Newton emphasizes that the success of the tethering approach depends on finding patients with enough capacity to modulate growth. “Right now, our ability to find the perfect patient is modest at best,” he says. “If you put the tether in too late after the growth spurt, not much happens. And even then, how much you correct initially with the cord, how much additional pressure you need over time – that varies based on the patient curve size and remaining growth.
“There are some cases where it just doesn’t work as well as we’d predict, and we estimate as many as 25% of patients may end up undergoing a posterior spinal fusion within five years. That’s 75% of people where you’ve maintained nearly all the flexibility of the spine, avoiding spinal fusion. But for the patients who undergo two operations instead of one, we’ve got to get better at making predictions We’ve had some spectacular outcomes with tethering, especially in a 15-year-old patient named Sophie Allison.”
Sophie, a healthy and active 15-year-old, was referred to Rady Children’s for an evaluation of scoliosis. Upon examination, it was found that she had a substantial shift of her trunk to the right side, with a large right thoracic rib prominence. While her neurological examination was normal, there were features of her curvature that made the doctor suspicious of an underlying neurological cause for her scoliosis.
“She had an unusually large degree of thoracic roundback, or kyphosis, which is not typical of adolescent idiopathic scoliosis (AIS),” Newton notes. “In fact, most AIS has a relative flatback or loss of normal kyphosis. Her X-ray confirmed a 60-degree long thoracic scoliosis with 65-degree thoracic kyphosis.”
Additionally, an MRI of her spine revealed a large syringomyelia of her cervical and thoracic spinal cord, along with a Chiari malformation. The presence of the cerebellar tonsil within the cervical spinal canal was the likely cause of the syringomyelia. Sophie was referred to a neurosurgical colleague, David Gonda, MD, who performed a craniectomy and C1 laminectomy to decompress the cranio-cervical junction.
Once Sophie had recovered from her Chiari decompression surgery, Newton performed scoliosis correction with a posterior instrumentation and fusion from T2-L3, achieving segmental pedicle screw fixation using a freehand technique. Screw positions were verified before corrective maneuvers began. The right and left rods were differentially contoured to impart axial plane rotational correction while reducing the kyphosis and fully correcting the scoliosis. Segmental compression and transverse plane manipulation of the screws finished the 3-dimensional correction of Sophie’s spinal deformity. Intraoperative neuromonitoring was performed throughout the procedure due to the intraspinal pathology noted on the preoperative MRI, but there were no monitoring changes during surgery.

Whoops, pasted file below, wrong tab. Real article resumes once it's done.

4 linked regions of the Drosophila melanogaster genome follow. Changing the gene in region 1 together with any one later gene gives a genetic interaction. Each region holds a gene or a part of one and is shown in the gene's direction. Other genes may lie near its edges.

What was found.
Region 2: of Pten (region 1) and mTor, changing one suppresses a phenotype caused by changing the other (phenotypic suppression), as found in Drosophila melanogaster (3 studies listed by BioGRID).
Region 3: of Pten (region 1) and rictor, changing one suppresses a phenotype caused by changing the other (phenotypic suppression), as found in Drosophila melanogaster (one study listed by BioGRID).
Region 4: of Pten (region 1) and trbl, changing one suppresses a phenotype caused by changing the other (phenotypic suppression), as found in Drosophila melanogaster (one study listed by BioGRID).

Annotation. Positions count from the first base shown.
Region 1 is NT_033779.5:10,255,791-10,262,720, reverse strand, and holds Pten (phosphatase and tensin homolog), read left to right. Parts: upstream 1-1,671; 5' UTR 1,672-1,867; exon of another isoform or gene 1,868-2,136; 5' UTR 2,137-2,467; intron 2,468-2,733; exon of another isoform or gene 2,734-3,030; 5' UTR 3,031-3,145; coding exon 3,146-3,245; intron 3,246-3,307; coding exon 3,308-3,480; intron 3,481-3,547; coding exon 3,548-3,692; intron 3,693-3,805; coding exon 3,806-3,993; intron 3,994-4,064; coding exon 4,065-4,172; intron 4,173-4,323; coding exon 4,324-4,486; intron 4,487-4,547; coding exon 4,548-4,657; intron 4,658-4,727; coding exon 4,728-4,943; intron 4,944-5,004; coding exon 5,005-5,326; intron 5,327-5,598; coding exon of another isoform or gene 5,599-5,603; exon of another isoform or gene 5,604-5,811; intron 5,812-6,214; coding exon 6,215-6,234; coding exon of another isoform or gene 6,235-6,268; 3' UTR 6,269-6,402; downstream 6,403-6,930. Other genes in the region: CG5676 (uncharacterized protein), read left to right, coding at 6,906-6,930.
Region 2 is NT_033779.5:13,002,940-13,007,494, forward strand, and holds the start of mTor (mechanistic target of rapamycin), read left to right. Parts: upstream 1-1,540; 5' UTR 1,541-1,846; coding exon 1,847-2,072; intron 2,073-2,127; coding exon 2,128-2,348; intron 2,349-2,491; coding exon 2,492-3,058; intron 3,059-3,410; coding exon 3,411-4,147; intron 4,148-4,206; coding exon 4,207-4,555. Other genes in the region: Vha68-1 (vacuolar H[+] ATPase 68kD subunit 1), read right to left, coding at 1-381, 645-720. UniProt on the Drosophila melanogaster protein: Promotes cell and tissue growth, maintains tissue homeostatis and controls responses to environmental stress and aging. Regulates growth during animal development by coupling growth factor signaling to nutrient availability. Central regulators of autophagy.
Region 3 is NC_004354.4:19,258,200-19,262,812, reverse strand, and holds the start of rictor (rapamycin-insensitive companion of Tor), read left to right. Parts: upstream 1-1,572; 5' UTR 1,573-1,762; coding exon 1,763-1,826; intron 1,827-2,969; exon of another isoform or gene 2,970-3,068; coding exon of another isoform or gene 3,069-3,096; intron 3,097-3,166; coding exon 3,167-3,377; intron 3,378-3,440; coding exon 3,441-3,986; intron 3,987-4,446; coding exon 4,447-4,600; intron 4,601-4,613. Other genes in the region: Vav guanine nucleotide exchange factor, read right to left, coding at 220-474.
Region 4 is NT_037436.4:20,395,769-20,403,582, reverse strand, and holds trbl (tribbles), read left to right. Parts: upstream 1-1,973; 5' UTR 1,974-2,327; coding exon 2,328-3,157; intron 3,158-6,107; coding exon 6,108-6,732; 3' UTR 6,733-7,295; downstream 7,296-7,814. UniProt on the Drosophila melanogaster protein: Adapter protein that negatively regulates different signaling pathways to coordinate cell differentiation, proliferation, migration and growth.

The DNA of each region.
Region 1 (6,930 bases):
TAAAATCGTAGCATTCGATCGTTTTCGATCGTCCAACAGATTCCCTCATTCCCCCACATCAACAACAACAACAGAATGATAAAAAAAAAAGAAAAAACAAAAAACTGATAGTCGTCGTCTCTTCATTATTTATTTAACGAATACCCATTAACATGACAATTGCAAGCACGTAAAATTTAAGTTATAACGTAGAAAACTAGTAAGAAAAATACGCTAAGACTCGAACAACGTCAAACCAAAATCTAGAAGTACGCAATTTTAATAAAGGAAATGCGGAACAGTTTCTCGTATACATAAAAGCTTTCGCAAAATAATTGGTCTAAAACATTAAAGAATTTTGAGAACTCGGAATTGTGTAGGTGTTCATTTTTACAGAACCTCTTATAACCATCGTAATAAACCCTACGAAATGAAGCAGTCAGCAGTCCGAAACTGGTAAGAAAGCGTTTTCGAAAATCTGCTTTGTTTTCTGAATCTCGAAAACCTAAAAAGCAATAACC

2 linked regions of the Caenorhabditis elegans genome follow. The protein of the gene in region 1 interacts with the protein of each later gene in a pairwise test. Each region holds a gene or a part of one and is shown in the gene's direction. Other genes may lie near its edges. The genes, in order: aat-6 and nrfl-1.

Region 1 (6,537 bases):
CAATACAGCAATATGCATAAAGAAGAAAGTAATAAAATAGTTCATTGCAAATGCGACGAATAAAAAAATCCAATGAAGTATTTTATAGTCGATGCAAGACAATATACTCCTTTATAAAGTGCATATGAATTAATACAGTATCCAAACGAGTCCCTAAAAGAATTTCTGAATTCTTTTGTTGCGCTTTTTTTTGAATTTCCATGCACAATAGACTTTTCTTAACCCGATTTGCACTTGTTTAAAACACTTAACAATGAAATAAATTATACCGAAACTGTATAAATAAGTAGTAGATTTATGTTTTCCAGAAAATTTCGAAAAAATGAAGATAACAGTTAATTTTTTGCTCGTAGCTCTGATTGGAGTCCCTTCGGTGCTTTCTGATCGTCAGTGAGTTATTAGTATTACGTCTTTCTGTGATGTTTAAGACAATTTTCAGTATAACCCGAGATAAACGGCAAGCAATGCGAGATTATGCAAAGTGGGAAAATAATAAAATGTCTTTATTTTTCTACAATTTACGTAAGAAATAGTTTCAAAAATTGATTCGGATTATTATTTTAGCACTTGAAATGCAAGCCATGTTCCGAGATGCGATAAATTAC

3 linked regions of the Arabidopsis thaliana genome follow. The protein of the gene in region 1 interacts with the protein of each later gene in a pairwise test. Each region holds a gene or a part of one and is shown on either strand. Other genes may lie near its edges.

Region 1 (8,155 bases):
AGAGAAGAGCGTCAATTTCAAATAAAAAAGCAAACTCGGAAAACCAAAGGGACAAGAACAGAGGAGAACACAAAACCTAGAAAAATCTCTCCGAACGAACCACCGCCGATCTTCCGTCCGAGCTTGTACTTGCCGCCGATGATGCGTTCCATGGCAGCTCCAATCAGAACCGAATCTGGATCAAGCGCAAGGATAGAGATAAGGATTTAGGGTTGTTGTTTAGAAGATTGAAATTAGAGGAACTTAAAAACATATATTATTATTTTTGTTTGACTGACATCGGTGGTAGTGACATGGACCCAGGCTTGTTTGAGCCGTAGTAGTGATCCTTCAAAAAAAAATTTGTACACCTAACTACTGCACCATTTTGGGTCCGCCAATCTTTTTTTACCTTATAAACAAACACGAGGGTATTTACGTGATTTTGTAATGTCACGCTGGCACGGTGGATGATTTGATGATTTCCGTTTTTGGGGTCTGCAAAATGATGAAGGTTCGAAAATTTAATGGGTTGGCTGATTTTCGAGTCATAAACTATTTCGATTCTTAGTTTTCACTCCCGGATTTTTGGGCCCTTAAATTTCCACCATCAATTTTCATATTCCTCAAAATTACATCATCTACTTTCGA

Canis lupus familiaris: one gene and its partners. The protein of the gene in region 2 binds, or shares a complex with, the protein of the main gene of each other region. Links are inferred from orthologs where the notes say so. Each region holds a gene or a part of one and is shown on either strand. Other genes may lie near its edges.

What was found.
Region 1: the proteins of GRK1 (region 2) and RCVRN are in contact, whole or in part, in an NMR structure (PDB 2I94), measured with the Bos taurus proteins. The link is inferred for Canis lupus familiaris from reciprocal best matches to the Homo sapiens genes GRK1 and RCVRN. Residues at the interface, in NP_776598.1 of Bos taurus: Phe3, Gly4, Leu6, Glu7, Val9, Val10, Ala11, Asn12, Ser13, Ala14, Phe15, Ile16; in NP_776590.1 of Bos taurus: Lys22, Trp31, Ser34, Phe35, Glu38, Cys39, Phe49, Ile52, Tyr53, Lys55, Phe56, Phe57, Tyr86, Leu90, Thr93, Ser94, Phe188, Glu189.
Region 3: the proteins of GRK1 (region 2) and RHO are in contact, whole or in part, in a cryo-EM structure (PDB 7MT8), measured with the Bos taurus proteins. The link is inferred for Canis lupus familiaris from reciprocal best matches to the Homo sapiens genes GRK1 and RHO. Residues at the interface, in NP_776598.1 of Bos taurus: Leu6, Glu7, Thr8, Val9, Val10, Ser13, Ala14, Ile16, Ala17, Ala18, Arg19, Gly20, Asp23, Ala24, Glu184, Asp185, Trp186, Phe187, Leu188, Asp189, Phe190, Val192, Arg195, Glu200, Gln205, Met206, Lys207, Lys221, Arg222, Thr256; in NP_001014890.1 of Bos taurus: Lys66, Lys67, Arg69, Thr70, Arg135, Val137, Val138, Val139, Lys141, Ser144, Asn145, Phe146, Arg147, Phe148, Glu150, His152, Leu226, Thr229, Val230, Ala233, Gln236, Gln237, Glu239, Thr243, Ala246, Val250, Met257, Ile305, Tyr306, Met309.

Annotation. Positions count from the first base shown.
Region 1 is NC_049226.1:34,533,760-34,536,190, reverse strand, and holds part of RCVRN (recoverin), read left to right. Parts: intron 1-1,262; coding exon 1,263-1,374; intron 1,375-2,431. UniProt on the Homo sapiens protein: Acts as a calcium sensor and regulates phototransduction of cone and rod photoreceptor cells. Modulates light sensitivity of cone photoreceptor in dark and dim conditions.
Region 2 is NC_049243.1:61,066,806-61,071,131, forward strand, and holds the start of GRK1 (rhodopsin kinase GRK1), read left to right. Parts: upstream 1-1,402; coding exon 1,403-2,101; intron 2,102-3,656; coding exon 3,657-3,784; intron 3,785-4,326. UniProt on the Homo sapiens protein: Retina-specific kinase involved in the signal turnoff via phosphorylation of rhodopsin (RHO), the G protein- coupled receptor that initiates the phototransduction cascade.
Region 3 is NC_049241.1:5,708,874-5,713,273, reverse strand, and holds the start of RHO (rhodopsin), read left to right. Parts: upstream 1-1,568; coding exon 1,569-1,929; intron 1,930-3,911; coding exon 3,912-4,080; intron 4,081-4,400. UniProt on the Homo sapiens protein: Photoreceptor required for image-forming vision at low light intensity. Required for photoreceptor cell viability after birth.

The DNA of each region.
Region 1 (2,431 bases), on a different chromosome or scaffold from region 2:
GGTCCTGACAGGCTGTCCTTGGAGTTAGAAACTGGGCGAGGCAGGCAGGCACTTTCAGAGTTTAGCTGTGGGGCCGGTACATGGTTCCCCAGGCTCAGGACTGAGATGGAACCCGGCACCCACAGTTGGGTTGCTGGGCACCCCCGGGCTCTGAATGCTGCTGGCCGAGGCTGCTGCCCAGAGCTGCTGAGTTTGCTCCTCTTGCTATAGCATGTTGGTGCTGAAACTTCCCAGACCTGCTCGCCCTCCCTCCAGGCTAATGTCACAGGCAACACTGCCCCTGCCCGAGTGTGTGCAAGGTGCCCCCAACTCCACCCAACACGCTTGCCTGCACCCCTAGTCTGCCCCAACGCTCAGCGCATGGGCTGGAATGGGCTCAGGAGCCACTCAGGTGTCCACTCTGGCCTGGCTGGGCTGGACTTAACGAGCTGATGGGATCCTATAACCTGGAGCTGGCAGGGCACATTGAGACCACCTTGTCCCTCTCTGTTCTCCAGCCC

Following the surgery, Sophie followed a multimodal pain regimen and enhanced recovery after surgery pathway and was discharged on postoperative day three. Over the following 6 months, Sophie returned to her normal activities. Now, 2.5 years after her surgery, Sophie is living her life with scoliosis in the rearview mirror.
Hidden in the genes
Using tiny bits of bone and muscle left over from spinal surgeries, Newton and his team are working with colleagues at the Rady Children’s Institute for Genomic Medicine to uncover genetic markers that may indicate scoliosis in cases like Sophie’s. Currently, he favors the theory that the mechanisms controlling bone growth become out of sync in patients with idiopathic scoliosis, creating curves and twists to accommodate extra spine length.
“Once the spine rotates a little bit off to the side, that vertebra is not in the area where it’s getting its normal weight bearing, and it starts a cycle of asymmetric growth with wedged vertebral shape that gets worse and worse,” Newton explains. “With tethering we can reverse that cycle; that’s what makes it such an elegant solution.”
Along with expanding knowledge of the genetic underpinnings of scoliosis, Kelly foresees a continuing focus on patient-centered innovations at Rady Children’s. Already experienced in data analytic techniques to determine risks and track reported outcomes, he plans to tackle two key issues: the use of immunology to improve patient self-healing, and the expansion of artificial intelligence algorithms to guide surgeons.
“If we can come up with an AI system that can analyze these deformities and design the surgery so that you’re getting the same treatment whether you’re in San Diego, or Idaho, or Tunisia – that’s what we need,” says Kelly. “That’s the democratization of spine surgery, and that will make the treatment and outcomes of our patients infinitely better.”